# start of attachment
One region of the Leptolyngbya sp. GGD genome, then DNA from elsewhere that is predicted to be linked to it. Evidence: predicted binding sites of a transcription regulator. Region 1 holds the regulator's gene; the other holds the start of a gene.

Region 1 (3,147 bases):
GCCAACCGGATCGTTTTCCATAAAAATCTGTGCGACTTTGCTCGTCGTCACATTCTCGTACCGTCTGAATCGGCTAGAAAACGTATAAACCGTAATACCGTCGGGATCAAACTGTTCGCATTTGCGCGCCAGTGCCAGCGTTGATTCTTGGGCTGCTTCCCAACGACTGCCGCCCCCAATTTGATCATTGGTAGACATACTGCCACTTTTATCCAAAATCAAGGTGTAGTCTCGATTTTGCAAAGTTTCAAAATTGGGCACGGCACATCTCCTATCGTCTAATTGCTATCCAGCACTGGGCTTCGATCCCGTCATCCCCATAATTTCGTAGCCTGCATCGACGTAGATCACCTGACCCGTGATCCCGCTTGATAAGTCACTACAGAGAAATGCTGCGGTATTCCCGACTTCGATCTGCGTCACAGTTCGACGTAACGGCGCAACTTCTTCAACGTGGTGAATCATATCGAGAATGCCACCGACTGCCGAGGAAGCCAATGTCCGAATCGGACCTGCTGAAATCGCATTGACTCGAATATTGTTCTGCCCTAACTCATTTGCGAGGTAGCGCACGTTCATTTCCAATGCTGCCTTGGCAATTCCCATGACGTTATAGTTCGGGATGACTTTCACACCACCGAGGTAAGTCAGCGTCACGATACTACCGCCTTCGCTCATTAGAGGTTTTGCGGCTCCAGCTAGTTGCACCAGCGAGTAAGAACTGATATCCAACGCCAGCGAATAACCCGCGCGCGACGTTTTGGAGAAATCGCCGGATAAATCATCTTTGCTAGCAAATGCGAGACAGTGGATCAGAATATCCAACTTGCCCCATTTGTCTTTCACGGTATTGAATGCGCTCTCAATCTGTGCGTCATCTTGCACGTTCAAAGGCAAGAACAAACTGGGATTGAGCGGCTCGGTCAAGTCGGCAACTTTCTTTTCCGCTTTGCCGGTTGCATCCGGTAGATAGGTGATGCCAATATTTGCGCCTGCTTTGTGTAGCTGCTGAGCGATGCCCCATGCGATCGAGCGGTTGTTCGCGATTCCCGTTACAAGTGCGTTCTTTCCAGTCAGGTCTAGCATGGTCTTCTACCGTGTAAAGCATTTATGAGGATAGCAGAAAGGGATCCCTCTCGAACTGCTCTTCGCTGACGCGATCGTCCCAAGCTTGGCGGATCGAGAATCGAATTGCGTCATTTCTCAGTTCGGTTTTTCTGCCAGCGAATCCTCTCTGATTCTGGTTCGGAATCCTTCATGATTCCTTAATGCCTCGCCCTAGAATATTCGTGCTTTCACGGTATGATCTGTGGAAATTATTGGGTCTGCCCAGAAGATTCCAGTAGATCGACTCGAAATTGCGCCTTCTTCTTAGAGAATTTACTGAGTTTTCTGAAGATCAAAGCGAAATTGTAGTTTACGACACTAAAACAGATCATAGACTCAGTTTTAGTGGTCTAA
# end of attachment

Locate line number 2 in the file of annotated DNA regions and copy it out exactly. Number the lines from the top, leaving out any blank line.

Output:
Region 1 (3,147 bases):